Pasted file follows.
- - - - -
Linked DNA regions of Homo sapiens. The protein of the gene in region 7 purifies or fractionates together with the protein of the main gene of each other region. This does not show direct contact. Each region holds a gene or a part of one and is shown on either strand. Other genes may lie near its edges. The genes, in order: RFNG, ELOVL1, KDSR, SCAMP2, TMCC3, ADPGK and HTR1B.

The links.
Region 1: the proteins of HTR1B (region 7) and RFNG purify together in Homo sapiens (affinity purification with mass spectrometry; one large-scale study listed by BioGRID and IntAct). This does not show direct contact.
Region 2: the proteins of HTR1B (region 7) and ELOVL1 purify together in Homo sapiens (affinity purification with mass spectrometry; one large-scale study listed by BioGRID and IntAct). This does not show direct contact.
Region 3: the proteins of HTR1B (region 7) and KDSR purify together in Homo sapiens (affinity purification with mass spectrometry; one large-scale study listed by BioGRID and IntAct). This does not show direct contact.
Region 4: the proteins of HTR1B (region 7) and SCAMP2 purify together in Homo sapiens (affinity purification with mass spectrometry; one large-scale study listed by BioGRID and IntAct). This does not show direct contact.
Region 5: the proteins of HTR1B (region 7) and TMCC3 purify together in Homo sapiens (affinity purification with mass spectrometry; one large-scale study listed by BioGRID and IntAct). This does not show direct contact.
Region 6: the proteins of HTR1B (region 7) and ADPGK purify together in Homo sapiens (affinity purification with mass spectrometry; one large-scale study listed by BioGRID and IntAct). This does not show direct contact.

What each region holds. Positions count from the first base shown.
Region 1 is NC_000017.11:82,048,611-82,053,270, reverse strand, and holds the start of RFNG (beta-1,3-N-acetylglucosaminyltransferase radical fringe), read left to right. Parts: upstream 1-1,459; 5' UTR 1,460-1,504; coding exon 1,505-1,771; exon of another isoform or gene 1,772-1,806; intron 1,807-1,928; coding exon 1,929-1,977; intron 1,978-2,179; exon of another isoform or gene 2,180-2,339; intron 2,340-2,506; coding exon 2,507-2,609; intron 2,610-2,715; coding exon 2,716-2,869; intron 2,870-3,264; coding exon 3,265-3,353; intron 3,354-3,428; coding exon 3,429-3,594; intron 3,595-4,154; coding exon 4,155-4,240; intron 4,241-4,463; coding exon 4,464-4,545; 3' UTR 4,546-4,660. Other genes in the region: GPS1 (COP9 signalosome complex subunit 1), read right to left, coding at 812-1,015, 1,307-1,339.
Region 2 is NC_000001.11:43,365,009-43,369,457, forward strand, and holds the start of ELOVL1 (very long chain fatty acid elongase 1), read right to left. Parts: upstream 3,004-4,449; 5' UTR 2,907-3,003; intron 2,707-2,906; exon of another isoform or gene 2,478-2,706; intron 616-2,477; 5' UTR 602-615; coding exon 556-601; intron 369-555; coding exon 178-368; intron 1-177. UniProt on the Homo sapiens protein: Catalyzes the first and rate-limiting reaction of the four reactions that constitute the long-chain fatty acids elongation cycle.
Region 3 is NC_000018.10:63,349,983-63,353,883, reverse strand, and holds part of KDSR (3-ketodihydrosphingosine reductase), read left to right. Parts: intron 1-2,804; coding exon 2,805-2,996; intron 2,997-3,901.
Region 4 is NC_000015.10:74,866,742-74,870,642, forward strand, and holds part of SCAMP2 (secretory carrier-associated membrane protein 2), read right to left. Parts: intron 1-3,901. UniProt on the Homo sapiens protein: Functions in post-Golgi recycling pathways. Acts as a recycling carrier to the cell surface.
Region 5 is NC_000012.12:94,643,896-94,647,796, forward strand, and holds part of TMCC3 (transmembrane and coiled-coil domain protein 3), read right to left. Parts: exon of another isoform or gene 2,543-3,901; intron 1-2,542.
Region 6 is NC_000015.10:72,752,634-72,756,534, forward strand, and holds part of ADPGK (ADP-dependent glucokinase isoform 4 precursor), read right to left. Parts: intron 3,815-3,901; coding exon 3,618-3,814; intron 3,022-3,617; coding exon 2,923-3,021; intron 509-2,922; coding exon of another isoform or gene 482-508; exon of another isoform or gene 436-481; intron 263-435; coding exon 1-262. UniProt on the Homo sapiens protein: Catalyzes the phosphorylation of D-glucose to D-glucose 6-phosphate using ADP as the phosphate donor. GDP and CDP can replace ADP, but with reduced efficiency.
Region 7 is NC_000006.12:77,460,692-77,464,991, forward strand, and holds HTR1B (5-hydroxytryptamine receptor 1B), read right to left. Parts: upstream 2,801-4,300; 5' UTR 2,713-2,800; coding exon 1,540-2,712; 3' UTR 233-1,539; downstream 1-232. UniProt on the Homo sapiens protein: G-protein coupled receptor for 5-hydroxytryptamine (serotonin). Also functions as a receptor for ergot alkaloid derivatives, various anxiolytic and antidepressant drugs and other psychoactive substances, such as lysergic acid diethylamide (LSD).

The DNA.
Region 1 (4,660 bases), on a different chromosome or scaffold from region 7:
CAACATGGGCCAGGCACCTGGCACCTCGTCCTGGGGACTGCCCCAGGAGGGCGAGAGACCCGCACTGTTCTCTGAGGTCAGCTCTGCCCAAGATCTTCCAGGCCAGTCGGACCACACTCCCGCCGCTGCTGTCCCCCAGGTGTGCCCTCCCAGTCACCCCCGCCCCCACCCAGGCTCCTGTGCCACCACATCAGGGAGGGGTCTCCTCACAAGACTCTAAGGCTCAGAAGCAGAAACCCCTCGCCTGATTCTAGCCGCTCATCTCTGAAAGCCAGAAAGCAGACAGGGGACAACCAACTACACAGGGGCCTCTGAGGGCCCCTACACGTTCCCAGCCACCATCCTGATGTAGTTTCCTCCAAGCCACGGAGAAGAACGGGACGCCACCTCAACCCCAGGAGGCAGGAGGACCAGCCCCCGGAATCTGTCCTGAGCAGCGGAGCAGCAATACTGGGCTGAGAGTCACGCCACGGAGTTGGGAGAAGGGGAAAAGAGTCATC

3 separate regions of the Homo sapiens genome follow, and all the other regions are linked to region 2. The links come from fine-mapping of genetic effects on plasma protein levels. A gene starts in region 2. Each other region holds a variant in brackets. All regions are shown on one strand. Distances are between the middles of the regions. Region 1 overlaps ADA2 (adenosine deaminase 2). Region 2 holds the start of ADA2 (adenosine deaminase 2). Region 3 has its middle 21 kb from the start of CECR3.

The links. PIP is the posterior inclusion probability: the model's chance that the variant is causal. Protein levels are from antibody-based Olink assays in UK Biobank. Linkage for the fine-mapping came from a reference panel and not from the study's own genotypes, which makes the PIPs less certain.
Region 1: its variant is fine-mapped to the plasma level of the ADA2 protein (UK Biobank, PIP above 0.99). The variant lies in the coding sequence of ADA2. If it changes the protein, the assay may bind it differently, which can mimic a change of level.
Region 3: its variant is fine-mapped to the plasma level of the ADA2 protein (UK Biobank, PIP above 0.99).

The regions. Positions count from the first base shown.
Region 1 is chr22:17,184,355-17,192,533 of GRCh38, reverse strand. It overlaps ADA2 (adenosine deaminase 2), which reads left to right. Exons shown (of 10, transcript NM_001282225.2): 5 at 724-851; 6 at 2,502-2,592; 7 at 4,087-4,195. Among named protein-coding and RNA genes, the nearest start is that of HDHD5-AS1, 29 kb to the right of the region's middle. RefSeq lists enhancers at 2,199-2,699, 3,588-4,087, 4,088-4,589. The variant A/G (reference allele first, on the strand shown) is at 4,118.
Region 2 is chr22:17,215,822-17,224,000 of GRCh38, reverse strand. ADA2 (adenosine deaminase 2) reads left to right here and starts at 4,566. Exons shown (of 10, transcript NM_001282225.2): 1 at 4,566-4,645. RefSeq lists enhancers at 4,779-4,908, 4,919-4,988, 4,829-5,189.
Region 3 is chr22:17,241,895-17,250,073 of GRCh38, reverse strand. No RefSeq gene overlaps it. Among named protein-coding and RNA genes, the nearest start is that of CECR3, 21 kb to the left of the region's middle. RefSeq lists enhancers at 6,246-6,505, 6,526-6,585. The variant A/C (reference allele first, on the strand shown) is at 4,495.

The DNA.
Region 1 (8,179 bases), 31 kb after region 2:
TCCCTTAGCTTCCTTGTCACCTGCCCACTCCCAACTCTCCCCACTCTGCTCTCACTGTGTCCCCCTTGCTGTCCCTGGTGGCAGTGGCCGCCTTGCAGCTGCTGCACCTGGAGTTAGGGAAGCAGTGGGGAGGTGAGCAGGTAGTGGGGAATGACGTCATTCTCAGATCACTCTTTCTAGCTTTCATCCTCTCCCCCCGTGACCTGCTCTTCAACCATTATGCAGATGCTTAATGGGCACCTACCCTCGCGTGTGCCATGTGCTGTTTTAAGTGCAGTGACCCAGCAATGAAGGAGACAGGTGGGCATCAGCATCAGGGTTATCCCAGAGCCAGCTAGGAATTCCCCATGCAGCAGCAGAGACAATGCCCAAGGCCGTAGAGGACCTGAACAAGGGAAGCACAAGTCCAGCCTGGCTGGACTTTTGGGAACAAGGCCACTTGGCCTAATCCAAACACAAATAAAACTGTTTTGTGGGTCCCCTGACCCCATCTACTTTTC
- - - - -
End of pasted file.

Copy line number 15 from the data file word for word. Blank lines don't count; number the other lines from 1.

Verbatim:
Region 6 is NC_000015.10:72,752,634-72,756,534, forward strand, and holds part of ADPGK (ADP-dependent glucokinase isoform 4 precursor), read right to left. Parts: intron 3,815-3,901; coding exon 3,618-3,814; intron 3,022-3,617; coding exon 2,923-3,021; intron 509-2,922; coding exon of another isoform or gene 482-508; exon of another isoform or gene 436-481; intron 263-435; coding exon 1-262. UniProt on the Homo sapiens protein: Catalyzes the phosphorylation of D-glucose to D-glucose 6-phosphate using ADP as the phosphate donor. GDP and CDP can replace ADP, but with reduced efficiency.